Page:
Woo hoo, I love finding weird search engines. And I like fairs too, so this is even better. The Minnesota State Fair, which starts later this week, has launched a “Merch Search” for its Fair vendors, available at http://www.mnstatefair.org/find/merchants/.
You can search the engine by merchant category or by keyword. Because this is a Fair search engine I did a search for fried and got one result — a cheese curds booth. The search results provide the name of the merchant, other items they sell, and a note about where they’re located on the MN Fairgrounds map. (The map is downloadable as a PDF.) Some sites note coupons that they take, or what free giveaways are provided. A couple of the listings I saw had photographs.
I did another search for farm and found about a dozen results, including a winery, a photographer, and the MN Elk Breeders Association. (The worry of where to find a good reliable source of elk jerky is now off my mind.) It looks like more general searches are better, but I still found I had to do a lot of different kinds of searches to get anywhere. (One really good general search term? stick. I have no idea why.)
This search engine is a useful tool, but you know what I’d really love to do if I had permission, a camera, and about two weeks? Use a site like MapWing and go through a Fairgrounds, laying out the whole thing onto an interactive map with photographs. (Probably several interactive maps with photographs.) With the North Carolina State Fair, you’d have to do a big push of initial work but then it would only be incremental updates each year as there’s very little vendor turnover. With the NC State Fair you also have very delineated areas of the Fairgrounds so it would be easy to create maps for each one (map the different buildings, map the new Midway, map the Grandstand area, etc.)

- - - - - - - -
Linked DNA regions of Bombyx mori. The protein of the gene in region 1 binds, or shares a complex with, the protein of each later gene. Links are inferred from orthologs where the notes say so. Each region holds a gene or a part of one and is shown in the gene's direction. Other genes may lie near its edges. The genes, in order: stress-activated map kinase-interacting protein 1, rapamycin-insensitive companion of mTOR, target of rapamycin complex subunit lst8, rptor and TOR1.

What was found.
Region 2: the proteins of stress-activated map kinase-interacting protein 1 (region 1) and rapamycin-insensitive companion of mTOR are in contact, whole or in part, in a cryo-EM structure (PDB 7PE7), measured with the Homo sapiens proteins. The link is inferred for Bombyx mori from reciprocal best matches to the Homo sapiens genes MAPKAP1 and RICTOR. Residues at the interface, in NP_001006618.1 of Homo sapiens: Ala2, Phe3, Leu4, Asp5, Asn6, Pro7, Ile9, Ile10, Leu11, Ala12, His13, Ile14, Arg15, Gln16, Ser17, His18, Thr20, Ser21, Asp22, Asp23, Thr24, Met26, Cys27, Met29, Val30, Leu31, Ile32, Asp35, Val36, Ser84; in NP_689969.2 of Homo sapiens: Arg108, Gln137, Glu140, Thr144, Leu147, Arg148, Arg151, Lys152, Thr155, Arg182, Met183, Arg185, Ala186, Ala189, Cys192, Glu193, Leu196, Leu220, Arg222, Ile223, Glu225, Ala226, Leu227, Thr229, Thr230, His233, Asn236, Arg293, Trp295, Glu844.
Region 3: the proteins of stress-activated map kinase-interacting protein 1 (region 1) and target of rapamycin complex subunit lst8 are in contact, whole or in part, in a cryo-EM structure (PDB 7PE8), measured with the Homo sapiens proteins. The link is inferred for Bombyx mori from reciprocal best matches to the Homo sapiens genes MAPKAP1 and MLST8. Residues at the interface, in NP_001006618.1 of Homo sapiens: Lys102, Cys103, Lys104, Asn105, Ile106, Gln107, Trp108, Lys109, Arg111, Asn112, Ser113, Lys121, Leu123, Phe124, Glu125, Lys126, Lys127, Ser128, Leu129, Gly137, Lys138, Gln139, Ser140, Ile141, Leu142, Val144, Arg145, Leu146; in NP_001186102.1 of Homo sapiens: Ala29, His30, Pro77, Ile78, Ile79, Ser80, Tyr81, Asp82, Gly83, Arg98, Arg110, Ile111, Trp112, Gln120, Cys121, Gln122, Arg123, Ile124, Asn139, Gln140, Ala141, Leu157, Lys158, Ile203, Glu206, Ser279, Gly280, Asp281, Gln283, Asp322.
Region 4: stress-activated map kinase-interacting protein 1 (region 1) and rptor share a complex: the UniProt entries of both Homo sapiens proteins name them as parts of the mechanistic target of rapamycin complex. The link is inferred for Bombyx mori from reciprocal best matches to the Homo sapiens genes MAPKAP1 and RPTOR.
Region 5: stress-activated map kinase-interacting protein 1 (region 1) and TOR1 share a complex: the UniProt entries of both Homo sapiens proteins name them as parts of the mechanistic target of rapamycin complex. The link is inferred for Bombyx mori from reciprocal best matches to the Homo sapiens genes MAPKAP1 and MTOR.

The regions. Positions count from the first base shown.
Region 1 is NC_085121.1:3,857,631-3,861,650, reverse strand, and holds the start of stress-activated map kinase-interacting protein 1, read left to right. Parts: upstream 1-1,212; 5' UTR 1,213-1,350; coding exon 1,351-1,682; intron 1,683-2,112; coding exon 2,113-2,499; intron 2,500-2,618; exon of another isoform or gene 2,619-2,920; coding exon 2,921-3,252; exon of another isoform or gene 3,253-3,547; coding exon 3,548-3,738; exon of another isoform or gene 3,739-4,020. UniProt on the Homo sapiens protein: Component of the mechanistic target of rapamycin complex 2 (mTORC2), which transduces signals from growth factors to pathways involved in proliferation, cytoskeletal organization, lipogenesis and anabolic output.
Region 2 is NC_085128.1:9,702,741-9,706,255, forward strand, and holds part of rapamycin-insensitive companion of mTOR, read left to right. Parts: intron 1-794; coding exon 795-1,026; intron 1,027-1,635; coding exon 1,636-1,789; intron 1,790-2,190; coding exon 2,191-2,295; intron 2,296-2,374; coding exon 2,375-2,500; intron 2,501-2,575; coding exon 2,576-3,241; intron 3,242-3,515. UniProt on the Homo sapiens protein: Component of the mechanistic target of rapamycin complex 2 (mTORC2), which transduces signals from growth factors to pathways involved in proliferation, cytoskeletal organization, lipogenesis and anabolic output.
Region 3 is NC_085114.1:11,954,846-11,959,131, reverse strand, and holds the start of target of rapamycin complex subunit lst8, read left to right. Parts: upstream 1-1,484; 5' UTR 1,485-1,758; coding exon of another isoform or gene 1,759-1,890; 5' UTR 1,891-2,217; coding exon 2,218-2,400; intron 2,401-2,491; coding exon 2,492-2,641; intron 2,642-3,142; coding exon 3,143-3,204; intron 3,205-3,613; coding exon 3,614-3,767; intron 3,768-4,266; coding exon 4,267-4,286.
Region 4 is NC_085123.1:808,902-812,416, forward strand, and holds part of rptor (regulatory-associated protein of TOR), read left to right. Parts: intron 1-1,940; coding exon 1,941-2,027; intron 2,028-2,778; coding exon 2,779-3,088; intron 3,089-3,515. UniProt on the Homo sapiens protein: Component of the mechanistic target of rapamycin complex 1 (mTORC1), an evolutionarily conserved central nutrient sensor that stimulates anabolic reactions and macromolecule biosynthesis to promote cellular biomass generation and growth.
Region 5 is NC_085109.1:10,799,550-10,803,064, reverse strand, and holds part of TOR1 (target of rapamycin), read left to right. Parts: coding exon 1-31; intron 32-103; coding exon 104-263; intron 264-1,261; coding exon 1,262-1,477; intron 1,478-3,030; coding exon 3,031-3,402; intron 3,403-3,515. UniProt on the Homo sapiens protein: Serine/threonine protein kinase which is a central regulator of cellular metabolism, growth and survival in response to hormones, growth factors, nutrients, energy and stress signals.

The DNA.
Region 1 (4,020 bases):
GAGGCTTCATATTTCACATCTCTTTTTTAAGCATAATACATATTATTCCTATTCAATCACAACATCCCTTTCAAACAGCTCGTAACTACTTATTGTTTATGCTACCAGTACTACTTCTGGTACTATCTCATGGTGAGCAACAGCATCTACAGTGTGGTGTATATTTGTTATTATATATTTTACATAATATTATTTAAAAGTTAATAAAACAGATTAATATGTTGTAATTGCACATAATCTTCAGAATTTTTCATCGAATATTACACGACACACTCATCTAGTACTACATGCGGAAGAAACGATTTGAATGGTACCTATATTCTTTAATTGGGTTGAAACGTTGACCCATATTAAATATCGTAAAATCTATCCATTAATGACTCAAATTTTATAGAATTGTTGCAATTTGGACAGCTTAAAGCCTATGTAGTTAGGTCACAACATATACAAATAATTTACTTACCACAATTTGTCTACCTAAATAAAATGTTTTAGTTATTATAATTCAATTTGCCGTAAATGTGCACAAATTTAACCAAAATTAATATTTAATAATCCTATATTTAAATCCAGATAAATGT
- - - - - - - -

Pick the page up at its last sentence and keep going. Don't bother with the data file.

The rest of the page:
Each mapped location could contribute a highlight menu (of things expected to be served every year) along with any offline information and social media contacts. For the craft vendors and demonstrators you might even want to link to video or news stories about their work. You could leave the tour up on an official Fair Web site during the whole year both as a draw for potential visitors (the NC State Fair is pretty big) and as a contact tool/additional marketing resource for your vendors. Maybe Fred’s Hot Dogs wouldn’t find that so useful but any exhibitor in the Village of Yesteryear would!
I spend a lot of time thinking about how online interactive experiences can help the fortunes of offline companies. I can’t help but imagine a Fairgrounds — a controlled area, with clear boundaries and regular usage, at least partially focused on commerce — as a wonderful test lab for experimenting with these kinds of experiences.